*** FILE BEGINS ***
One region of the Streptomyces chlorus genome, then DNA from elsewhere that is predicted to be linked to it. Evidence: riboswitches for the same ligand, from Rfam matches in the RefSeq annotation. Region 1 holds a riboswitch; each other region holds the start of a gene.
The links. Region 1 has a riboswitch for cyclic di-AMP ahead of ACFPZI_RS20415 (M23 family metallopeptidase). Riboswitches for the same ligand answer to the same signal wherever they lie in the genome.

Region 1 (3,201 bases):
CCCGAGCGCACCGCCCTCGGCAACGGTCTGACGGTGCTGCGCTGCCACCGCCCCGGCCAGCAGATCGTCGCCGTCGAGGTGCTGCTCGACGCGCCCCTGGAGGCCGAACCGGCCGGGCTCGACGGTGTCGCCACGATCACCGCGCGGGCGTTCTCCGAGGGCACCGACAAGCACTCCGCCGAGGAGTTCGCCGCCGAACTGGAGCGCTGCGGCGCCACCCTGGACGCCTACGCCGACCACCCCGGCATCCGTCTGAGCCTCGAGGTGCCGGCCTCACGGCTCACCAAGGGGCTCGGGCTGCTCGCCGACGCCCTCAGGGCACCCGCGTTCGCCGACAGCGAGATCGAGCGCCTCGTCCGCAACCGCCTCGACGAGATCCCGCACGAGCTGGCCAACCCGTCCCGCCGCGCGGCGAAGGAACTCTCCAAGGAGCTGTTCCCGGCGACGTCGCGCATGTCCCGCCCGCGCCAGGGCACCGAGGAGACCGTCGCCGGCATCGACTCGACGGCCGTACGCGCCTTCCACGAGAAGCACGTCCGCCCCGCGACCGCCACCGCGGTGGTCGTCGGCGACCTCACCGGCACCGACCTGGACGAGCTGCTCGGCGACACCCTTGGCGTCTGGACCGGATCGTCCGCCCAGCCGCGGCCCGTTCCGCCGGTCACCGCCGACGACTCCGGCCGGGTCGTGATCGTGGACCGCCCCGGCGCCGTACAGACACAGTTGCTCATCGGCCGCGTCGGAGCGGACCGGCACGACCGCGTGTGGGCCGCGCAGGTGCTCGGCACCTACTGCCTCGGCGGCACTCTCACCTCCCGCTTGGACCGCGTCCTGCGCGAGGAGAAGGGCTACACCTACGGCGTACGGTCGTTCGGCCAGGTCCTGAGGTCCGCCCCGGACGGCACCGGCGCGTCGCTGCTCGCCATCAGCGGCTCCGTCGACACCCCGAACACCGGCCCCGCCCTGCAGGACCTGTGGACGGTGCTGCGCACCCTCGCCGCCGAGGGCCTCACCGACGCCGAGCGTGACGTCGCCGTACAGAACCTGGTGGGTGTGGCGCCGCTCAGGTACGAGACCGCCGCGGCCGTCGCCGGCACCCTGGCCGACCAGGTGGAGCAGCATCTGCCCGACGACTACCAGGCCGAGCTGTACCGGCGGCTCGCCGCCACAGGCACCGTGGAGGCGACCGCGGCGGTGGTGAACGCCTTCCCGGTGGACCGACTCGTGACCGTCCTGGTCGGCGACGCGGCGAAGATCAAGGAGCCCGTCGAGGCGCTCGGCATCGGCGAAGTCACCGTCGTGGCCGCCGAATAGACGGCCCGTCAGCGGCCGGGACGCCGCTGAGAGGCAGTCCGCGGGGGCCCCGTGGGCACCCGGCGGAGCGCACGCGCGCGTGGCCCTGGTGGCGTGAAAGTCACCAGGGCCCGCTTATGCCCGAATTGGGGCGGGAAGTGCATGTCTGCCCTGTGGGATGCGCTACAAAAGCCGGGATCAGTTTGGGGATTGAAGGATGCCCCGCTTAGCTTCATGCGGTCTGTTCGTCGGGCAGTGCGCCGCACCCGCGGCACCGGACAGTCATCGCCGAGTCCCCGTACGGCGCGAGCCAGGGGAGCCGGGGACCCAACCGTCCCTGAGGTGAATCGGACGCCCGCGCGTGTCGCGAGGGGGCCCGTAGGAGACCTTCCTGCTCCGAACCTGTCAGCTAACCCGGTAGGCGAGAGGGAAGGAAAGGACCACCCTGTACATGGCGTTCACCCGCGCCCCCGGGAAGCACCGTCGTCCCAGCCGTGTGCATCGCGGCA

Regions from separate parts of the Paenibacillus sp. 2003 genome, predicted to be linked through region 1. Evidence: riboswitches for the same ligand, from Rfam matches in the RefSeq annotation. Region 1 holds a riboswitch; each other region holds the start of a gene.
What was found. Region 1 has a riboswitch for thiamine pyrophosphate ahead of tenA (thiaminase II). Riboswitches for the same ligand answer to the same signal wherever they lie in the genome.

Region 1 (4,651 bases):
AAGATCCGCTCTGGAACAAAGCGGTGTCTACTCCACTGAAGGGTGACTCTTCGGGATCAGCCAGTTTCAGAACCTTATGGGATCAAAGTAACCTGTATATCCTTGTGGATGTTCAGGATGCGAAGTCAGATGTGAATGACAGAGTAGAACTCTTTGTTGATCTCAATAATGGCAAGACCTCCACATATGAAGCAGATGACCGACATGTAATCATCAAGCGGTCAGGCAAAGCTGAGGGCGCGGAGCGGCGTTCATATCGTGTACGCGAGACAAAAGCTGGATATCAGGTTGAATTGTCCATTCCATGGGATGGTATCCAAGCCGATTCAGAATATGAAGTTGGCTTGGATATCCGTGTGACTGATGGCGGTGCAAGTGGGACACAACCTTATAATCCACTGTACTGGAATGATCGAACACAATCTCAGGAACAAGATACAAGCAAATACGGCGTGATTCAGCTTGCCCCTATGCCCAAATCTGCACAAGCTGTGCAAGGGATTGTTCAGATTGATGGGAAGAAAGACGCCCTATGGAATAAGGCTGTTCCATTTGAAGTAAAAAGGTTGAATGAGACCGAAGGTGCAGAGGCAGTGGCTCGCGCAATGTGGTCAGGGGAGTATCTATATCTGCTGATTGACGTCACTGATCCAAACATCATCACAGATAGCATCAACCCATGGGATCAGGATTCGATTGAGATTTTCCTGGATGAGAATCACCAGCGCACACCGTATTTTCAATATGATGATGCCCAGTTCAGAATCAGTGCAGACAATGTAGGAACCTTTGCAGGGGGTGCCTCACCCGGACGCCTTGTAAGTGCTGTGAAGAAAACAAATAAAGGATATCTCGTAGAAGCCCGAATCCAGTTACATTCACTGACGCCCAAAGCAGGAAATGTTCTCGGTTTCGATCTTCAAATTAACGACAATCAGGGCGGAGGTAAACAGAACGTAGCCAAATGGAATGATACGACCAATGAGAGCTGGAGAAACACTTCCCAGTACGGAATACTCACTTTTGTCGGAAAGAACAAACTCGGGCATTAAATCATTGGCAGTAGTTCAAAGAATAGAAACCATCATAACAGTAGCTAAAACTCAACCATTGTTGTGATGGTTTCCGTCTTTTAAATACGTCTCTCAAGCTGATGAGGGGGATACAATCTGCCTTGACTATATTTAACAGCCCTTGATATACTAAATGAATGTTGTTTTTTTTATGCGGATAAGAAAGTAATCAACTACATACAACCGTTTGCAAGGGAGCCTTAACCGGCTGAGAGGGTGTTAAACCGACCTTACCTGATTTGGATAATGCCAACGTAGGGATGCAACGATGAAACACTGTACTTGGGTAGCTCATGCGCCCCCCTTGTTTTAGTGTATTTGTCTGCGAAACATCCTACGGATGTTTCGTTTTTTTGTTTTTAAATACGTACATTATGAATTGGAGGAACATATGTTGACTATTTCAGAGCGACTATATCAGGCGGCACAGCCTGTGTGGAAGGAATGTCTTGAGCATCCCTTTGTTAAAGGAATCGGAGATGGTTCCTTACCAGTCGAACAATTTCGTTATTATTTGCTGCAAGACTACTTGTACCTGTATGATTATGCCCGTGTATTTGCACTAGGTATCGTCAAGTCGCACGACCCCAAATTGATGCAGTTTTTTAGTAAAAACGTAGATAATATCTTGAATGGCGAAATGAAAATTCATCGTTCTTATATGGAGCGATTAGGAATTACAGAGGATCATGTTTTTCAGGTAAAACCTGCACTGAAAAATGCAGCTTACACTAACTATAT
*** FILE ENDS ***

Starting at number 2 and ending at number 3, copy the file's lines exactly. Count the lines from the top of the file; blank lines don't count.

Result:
The links. Region 1 has a riboswitch for cyclic di-AMP ahead of ACFPZI_RS20415 (M23 family metallopeptidase). Riboswitches for the same ligand answer to the same signal wherever they lie in the genome.

Region 1 (3,201 bases):